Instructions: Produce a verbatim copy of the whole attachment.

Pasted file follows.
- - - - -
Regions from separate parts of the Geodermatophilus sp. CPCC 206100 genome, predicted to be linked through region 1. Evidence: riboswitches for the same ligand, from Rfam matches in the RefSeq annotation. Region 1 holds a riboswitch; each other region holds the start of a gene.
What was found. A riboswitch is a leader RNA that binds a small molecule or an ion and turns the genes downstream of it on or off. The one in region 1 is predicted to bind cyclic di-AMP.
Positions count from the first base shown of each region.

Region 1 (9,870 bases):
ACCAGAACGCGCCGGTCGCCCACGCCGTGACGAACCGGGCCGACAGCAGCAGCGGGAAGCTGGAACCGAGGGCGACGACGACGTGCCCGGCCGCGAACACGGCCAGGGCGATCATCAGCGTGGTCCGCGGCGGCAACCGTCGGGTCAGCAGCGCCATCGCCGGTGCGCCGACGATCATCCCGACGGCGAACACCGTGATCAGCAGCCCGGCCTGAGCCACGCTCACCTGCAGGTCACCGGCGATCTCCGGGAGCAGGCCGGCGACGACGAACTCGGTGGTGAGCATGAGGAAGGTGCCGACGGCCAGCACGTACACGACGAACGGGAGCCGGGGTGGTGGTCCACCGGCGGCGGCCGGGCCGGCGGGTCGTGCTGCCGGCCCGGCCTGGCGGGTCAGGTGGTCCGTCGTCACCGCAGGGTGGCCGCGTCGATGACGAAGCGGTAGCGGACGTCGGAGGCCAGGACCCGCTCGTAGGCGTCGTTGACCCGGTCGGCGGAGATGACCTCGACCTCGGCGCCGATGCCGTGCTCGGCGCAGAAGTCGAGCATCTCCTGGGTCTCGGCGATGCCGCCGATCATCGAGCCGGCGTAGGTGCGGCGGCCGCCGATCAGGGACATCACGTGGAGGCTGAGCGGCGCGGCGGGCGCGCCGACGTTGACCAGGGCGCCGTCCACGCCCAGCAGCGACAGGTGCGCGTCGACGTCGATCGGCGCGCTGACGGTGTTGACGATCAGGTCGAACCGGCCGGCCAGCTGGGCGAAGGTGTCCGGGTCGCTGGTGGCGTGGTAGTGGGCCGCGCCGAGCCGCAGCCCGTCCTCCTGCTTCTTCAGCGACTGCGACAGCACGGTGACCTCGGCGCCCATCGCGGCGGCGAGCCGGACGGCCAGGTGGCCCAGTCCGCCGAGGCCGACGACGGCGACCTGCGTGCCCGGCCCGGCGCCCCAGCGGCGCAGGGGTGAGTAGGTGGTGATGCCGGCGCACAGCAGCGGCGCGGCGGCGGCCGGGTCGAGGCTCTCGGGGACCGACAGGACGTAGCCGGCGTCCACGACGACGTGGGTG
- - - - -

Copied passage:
Regions from separate parts of the Geodermatophilus sp. CPCC 206100 genome, predicted to be linked through region 1. Evidence: riboswitches for the same ligand, from Rfam matches in the RefSeq annotation. Region 1 holds a riboswitch; each other region holds the start of a gene.
What was found. A riboswitch is a leader RNA that binds a small molecule or an ion and turns the genes downstream of it on or off. The one in region 1 is predicted to bind cyclic di-AMP.
Positions count from the first base shown of each region.

Region 1 (9,870 bases):
ACCAGAACGCGCCGGTCGCCCACGCCGTGACGAACCGGGCCGACAGCAGCAGCGGGAAGCTGGAACCGAGGGCGACGACGACGTGCCCGGCCGCGAACACGGCCAGGGCGATCATCAGCGTGGTCCGCGGCGGCAACCGTCGGGTCAGCAGCGCCATCGCCGGTGCGCCGACGATCATCCCGACGGCGAACACCGTGATCAGCAGCCCGGCCTGAGCCACGCTCACCTGCAGGTCACCGGCGATCTCCGGGAGCAGGCCGGCGACGACGAACTCGGTGGTGAGCATGAGGAAGGTGCCGACGGCCAGCACGTACACGACGAACGGGAGCCGGGGTGGTGGTCCACCGGCGGCGGCCGGGCCGGCGGGTCGTGCTGCCGGCCCGGCCTGGCGGGTCAGGTGGTCCGTCGTCACCGCAGGGTGGCCGCGTCGATGACGAAGCGGTAGCGGACGTCGGAGGCCAGGACCCGCTCGTAGGCGTCGTTGACCCGGTCGGCGGAGATGACCTCGACCTCGGCGCCGATGCCGTGCTCGGCGCAGAAGTCGAGCATCTCCTGGGTCTCGGCGATGCCGCCGATCATCGAGCCGGCGTAGGTGCGGCGGCCGCCGATCAGGGACATCACGTGGAGGCTGAGCGGCGCGGCGGGCGCGCCGACGTTGACCAGGGCGCCGTCCACGCCCAGCAGCGACAGGTGCGCGTCGACGTCGATCGGCGCGCTGACGGTGTTGACGATCAGGTCGAACCGGCCGGCCAGCTGGGCGAAGGTGTCCGGGTCGCTGGTGGCGTGGTAGTGGGCCGCGCCGAGCCGCAGCCCGTCCTCCTGCTTCTTCAGCGACTGCGACAGCACGGTGACCTCGGCGCCCATCGCGGCGGCGAGCCGGACGGCCAGGTGGCCCAGTCCGCCGAGGCCGACGACGGCGACCTGCGTGCCCGGCCCGGCGCCCCAGCGGCGCAGGGGTGAGTAGGTGGTGATGCCGGCGCACAGCAGCGGCGCGGCGGCGGCCGGGTCGAGGCTCTCGGGGACCGACAGGACGTAGCCGGCGTCCACGACGACGTGGGTG